Blog

A Cost-effective Way to Handle Tomorrow's Performance-hungry Applications

Can DDoS attacks harm your server and how to prevent them?

Written by Marius Rimkus
on August 21, 2019

DDoS (distributed denial-of-service) attack is one of the most common forms of cyber-attacks these days. Their scale already exceeds one terabit per second and over 2000 of such attacks are being observed daily by Arbor Networks. So, should you care? Surely! It’s important to secure your network to stay calm and ensure uninterrupted services to your customers.

Possible Harm

DDoS attacks disturb regular tasks of a targeted computer system by flooding it with bogus traffic from numerous compromised machines. As a simple example, if your e-commerce site is under DDoS attack, your customers are withheld from placing new orders. If it’s a call center, your clients cannot make or receive calls. If it’s a booking engine, your clients are not able to make new reservations. In other terms, your service is being denied. Still, can these service disruptions make a lasting impact on your system and harm your customer base? Let’s try to answer this point by point.

  • Service disruption. First and foremost, DDoS attacks deny access to your website or services. The attacker abuses a network of infected or misconfigured machines – servers, routers or even PCs - to generate enormous amounts of bogus traffic to a single system, making it temporarily unavailable.
  • Higher costs. Most hosting and cloud providers charge their clients for additional bandwidth or computing power. When you are having a DDoS attack, your ingress traffic skyrockets and your infrastructure may start scaling out very rapidly, if auto-scaling is enabled. You might get surprised when you receive your next bill, because of the Internet traffic and computing resources expenses that have gone through the roof this month. Do not forget to check your provider's bandwidth policy to avoid such bills.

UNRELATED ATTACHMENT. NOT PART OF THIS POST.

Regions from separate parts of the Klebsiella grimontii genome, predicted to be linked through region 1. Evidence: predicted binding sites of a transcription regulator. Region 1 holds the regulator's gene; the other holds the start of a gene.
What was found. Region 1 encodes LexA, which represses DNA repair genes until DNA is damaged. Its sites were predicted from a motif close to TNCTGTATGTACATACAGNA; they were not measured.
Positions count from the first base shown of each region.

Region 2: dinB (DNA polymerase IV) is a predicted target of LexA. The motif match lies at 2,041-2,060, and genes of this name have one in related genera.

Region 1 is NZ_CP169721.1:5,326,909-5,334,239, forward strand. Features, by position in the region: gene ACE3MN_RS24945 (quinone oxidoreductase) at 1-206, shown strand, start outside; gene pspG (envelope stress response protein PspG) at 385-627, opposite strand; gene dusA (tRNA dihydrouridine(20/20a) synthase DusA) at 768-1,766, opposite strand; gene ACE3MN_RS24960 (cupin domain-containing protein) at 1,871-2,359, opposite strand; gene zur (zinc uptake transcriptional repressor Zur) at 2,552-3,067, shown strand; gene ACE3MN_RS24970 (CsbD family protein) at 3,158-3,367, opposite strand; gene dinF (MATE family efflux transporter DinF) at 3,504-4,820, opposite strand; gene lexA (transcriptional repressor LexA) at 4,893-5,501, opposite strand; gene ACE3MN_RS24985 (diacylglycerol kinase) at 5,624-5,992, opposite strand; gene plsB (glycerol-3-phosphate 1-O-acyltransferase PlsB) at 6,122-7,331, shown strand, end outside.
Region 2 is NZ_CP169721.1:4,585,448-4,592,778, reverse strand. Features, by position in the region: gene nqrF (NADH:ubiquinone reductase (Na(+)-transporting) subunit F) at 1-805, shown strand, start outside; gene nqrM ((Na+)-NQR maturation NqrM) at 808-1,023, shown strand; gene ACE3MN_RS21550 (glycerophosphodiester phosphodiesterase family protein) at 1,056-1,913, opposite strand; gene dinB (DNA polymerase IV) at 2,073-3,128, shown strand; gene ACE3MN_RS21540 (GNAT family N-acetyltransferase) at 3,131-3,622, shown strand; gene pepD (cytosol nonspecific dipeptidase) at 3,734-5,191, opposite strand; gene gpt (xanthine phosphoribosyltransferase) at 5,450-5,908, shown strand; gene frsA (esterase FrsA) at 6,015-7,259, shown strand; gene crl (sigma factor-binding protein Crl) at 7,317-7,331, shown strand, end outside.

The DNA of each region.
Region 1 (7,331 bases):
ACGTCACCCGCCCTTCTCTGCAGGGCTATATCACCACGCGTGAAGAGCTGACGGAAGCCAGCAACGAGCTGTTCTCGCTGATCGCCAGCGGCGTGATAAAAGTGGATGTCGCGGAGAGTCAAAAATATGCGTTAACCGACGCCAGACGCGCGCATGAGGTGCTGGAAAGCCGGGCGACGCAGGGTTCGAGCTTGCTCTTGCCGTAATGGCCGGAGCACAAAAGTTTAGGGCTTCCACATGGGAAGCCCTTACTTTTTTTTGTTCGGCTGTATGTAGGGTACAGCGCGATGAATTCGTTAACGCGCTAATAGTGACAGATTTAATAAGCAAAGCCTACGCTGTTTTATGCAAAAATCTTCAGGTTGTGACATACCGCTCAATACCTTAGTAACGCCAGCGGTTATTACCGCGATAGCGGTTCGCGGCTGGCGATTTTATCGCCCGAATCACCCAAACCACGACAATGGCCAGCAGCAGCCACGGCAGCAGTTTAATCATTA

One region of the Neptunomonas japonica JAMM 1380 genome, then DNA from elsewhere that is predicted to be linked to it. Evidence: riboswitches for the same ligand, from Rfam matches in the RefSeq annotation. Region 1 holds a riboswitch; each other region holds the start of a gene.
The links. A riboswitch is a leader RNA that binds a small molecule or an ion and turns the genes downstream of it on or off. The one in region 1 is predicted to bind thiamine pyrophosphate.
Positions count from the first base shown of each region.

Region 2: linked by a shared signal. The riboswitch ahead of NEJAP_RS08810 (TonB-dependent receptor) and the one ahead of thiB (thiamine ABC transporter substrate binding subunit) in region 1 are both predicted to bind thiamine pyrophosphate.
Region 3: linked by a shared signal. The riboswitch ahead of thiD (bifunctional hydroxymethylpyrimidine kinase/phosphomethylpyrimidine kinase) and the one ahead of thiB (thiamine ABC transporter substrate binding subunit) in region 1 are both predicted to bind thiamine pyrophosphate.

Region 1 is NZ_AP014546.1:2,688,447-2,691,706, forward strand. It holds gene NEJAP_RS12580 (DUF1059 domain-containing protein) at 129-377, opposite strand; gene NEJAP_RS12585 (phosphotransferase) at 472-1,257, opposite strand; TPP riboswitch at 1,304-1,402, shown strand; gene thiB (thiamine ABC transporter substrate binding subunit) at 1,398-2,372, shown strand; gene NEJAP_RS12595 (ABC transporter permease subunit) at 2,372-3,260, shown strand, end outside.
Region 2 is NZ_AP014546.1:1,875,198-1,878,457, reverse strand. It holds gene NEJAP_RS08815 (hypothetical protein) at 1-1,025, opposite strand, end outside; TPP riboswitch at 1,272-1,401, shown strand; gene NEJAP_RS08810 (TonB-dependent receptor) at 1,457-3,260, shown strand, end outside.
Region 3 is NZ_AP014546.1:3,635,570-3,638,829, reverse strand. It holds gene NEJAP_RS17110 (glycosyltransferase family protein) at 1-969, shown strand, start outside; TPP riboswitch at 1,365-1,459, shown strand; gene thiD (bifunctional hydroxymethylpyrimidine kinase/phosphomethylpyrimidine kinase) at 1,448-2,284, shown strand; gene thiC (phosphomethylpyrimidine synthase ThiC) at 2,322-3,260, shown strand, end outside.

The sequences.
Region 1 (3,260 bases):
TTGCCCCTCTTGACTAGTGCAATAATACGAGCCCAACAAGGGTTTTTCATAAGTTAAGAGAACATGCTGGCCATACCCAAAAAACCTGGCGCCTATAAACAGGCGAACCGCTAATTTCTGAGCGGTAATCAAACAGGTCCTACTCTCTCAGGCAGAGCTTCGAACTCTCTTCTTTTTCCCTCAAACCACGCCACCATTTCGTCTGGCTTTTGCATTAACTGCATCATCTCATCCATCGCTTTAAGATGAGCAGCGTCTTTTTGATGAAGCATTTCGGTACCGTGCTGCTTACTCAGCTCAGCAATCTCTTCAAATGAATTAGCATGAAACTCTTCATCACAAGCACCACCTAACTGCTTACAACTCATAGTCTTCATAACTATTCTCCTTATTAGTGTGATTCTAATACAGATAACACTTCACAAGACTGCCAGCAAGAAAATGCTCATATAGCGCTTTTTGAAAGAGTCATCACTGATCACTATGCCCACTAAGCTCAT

• Data loss. Because of an overwhelmed data base and system, unsaved work might not be stored or cached. This may be a serious issue for businesses that deal with mission-critical workloads or run some online transaction processing application where data consistency is paramount.
  • Intermixed logs. Your real server logs will mix up with thousands of attack logs, so it will be hard to filter and check if everything works correctly. Alternatively, you may have set if-then rules and made your system self-reactive. In such case, intermixed logs may hurt you a lot by causing real damage to your system.
  • Distraction. DDoS can be used as a distraction technique. While you are busy filtering your traffic, small damaging attacks are executed simultaneously. Such an attack happened a few months ago with Electrum Bitcoin wallet, which said to be the safest cold wallet in the world. A huge DDoS attack from over 150 000 infected hosts has been launched onto Electrum network, disrupting all customer transactions. In parallel, a phishing attack forced a roguish message to be popped out to clients, asking them to update their software. People then mistakenly installed malicious software, which immediately pointed all their savings to the scammer’s wallet.

How to avoid DDoS?

As DDoS attacks keep growing in volume and frequency, we should prevent them from making harm to your projects. You should plan ahead to secure your network and minimize the impact of such intrusion. So how to prevent ddos attacks?